I have been focusing more attention on my form lately and reading some books just for this purpose. However, the strength work and sprinting were still the cornerstones of my improvement

  14. Is respectful discussion no longer allowed on MDA?

    Why were my comments deleted?

    Having been a reader since 2006 I have never posted a comment that was inappropriate.

    Whats going on folks?


  15. From one 45-year-old marathoner to another: Congratulations! I’ve had similar struggles with weight and other issues until I cleaned up the eating and replaced high carb “runner foods” with nuts, avocados and other healthy fat sources.

    I’ve also used lower heart rate training (Maffetone’s Big Book of Endurance Training is unbelievably thorough) with good results, although I’m not nearly as fast as you.

    Congratulations, again!

  16. Mark has a a lot of experience athletically. Doing lots of walking is the “bread and butter” of his recommendations. There are a lot of people out there creating phony arguments about “Chronic Cardio”.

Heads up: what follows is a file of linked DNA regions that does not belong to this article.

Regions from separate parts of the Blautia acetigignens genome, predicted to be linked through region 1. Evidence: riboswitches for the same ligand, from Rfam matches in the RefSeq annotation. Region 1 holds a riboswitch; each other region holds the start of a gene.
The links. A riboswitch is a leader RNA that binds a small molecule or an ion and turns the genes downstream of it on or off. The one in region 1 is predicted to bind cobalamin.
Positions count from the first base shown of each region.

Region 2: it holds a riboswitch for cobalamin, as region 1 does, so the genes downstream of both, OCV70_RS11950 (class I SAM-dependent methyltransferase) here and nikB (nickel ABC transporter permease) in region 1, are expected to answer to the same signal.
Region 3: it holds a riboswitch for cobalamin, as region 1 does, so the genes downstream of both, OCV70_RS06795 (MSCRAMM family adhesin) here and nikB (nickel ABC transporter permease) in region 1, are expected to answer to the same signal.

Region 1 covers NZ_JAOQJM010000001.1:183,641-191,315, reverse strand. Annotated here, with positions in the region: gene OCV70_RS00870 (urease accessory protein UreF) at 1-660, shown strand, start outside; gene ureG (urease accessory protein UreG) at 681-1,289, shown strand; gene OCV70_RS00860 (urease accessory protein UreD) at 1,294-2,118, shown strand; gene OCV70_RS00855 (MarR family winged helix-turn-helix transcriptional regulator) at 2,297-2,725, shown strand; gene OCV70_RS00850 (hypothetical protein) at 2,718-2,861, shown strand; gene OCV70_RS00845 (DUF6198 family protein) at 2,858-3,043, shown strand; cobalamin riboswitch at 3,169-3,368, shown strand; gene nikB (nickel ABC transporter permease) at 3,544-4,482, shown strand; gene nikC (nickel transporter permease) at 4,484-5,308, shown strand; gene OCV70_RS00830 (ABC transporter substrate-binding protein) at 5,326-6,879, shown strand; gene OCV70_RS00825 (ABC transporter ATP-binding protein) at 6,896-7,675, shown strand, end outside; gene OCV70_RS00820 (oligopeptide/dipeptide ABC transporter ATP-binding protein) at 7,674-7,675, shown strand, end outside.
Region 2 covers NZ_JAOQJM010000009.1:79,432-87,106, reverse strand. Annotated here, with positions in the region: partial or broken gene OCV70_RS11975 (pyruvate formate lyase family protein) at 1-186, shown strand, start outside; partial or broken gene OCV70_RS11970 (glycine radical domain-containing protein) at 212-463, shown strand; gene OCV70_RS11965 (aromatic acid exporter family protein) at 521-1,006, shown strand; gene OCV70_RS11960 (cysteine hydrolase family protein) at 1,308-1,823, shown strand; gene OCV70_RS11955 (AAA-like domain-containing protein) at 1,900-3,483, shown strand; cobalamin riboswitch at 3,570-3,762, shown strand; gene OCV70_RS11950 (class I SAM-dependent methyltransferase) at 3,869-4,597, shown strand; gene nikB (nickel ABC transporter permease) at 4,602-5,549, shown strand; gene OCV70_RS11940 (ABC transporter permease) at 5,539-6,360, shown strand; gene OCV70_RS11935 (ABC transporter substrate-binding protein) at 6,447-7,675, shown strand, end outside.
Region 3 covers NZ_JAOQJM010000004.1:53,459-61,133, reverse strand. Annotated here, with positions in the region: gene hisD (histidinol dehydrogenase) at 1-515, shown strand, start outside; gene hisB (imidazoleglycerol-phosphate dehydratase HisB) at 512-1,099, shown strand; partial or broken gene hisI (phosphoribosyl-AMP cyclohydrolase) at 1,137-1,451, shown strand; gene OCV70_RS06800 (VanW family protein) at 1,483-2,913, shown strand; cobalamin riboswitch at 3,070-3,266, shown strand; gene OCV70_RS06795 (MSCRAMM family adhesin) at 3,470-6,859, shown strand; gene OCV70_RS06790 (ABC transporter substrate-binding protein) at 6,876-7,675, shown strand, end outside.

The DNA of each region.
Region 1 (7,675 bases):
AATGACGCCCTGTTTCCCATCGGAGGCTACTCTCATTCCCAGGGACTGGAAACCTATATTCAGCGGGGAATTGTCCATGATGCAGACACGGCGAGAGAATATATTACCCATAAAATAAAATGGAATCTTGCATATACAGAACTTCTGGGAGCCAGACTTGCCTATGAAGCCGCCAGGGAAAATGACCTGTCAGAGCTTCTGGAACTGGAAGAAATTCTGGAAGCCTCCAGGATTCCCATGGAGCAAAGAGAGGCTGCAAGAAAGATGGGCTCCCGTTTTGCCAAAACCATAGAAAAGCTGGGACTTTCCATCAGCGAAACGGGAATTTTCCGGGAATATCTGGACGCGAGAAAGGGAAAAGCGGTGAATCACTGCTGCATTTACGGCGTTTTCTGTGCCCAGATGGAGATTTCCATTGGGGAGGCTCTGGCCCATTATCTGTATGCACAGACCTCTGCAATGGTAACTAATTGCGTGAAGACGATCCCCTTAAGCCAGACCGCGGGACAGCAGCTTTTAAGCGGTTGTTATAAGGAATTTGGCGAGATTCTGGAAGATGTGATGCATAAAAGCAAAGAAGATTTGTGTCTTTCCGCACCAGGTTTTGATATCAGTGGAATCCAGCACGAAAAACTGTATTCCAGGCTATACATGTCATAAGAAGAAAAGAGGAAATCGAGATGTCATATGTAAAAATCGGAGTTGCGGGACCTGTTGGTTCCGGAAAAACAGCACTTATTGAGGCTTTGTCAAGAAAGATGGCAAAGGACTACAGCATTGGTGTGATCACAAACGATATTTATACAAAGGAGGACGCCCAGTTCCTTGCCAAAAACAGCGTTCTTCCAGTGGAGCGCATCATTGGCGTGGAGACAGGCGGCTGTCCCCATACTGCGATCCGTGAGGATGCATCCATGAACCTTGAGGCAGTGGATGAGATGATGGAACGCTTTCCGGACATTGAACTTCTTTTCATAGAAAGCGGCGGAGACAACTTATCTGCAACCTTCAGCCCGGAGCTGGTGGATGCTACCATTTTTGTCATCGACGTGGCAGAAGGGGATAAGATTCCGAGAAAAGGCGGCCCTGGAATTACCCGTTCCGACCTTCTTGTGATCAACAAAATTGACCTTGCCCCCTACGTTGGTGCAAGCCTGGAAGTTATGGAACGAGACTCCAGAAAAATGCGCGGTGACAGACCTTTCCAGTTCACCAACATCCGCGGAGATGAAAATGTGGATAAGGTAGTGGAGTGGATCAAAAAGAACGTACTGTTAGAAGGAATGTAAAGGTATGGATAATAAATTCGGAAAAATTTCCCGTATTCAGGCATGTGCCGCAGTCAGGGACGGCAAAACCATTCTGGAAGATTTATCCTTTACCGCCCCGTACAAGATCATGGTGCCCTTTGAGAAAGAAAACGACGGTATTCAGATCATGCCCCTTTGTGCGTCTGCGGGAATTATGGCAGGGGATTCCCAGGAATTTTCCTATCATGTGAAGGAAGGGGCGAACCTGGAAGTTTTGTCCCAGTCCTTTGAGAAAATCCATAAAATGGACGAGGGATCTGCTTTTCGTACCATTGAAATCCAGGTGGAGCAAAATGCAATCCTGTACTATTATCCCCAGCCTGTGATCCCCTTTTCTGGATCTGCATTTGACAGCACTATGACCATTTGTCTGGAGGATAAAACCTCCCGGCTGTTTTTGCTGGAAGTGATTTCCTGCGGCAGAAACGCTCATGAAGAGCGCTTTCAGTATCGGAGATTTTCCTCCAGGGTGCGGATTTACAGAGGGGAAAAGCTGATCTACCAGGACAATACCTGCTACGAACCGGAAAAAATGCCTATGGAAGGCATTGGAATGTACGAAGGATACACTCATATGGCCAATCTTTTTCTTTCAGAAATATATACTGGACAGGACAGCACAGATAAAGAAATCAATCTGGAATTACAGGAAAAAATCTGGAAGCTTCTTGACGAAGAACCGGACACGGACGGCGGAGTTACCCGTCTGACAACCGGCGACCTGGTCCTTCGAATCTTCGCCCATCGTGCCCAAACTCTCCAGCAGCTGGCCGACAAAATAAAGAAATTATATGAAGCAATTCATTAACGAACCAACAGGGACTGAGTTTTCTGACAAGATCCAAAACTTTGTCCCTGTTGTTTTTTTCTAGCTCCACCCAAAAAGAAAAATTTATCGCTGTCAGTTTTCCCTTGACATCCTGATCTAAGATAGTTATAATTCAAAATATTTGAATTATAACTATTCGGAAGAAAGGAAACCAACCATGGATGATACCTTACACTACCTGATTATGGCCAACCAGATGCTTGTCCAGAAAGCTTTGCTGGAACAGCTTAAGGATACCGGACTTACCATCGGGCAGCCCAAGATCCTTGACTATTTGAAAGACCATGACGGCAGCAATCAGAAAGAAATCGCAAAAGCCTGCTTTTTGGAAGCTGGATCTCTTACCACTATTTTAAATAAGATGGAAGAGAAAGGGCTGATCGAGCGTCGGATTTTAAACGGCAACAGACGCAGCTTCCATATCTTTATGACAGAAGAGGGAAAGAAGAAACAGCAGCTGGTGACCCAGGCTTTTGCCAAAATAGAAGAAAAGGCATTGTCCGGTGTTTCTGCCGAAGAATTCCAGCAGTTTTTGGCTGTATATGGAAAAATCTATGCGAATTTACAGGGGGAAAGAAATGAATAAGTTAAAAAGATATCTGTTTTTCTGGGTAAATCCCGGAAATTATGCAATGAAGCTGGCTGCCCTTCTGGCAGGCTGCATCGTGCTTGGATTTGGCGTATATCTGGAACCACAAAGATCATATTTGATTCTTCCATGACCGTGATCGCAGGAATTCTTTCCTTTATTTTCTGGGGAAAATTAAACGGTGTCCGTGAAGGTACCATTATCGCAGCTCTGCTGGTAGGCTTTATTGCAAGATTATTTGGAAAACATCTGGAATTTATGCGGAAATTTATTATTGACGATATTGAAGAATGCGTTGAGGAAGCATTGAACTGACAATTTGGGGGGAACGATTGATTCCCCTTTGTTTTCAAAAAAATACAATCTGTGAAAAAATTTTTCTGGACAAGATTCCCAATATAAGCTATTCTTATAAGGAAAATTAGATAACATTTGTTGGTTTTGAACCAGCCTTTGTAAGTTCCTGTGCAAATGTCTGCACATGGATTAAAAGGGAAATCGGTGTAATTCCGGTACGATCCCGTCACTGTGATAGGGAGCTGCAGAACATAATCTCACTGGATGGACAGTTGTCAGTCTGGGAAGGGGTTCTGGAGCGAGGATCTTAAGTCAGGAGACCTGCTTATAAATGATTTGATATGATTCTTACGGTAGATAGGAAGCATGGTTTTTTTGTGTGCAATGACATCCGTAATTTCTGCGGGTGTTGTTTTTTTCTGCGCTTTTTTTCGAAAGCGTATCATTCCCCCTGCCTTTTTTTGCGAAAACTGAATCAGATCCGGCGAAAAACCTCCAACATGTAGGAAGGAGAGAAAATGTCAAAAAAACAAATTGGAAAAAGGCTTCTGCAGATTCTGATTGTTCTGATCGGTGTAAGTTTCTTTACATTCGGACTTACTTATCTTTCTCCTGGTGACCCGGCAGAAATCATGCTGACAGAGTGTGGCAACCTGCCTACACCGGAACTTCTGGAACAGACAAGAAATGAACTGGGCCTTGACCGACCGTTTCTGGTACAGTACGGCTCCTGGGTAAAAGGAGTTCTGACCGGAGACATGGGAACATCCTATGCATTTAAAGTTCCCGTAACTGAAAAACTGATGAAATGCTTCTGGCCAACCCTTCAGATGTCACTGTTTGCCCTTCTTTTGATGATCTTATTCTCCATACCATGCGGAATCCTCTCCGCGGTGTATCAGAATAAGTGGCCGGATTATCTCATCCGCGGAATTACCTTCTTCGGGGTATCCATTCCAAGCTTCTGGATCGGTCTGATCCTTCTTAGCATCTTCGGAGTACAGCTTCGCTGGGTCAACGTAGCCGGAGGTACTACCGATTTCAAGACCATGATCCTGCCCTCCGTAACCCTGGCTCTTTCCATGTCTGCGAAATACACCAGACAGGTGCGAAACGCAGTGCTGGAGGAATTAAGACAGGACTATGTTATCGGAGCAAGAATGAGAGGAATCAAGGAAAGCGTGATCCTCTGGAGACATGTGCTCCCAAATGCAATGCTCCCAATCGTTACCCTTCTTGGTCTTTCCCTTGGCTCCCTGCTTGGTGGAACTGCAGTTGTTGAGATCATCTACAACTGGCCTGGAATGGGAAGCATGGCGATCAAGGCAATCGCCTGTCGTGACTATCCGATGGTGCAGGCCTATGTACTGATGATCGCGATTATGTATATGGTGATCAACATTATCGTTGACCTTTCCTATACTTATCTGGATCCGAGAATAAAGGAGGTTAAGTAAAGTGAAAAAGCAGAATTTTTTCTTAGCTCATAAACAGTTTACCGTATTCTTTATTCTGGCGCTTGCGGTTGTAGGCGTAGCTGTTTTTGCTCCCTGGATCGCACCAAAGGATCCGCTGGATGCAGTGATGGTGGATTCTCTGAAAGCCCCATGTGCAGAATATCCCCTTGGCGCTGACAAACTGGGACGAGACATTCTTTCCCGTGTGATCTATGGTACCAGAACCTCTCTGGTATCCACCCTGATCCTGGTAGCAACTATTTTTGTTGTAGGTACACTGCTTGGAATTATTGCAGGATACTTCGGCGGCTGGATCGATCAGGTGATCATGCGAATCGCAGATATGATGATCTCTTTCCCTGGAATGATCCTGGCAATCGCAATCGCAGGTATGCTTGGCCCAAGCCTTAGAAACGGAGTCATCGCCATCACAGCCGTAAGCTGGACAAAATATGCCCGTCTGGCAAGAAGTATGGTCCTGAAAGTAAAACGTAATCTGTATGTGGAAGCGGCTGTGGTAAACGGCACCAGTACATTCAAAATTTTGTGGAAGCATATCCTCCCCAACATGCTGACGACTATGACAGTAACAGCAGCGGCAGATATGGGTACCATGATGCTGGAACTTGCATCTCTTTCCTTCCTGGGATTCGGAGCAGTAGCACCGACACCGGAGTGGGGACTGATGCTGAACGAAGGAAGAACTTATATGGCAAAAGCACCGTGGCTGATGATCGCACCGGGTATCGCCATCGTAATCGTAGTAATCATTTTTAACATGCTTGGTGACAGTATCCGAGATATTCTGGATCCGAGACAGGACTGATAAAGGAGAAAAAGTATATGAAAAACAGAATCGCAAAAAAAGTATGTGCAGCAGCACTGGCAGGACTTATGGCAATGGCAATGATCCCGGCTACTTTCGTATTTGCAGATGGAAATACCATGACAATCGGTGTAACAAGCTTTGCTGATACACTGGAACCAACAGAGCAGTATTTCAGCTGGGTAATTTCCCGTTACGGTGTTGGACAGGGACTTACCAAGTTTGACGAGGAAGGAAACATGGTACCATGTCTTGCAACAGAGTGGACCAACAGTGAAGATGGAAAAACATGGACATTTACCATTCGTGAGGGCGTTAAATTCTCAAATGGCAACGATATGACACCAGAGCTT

Lots of walking is encouraged. It’s the many miles a week of running done most days of the week that is discouraged because of a host of negative effects including inflammation ad reduced capacity of the immune system.

  17. Loved seeing this success story. I’ve been running long distances for over 10 years now (12 marathons, 21 halfs). I came across MDA about three years ago and the awareness itself has caused a shift in my attitude towards long distance running; however, I am still running long distances and usually it’s not without some form of questioning what I am doing. I praise Mark and all the information he has offered everyone about the Primal lifestyle. This knowledge has improved my family’s life immensely through better eating habits, etc (not to mention my husband looks better than he did in high school!). Many of the older runners in my running club are injured or carrying too much weight around their middle sections… all indicative of poor lifestyle choices. They are resistant to changing their old ways. I don’t want to be one of them.
    I am planning to stop long distance running when I hit 50 two years from now but continue the primal tenets of movement. Hopefully menopause will be an easy passage without all the heavy mileage. It will be my biggest challenge. I enjoy long distance running and have always been injury free. David’s story reminds me that it’s okay to run long distances and be a follower of the primal movement at the same time. I am going to look at slowing the heart rate down on those long runs. Great idea. Great story. Thanks.

  18. Let’s be honest here, he looks healthier in the before picture.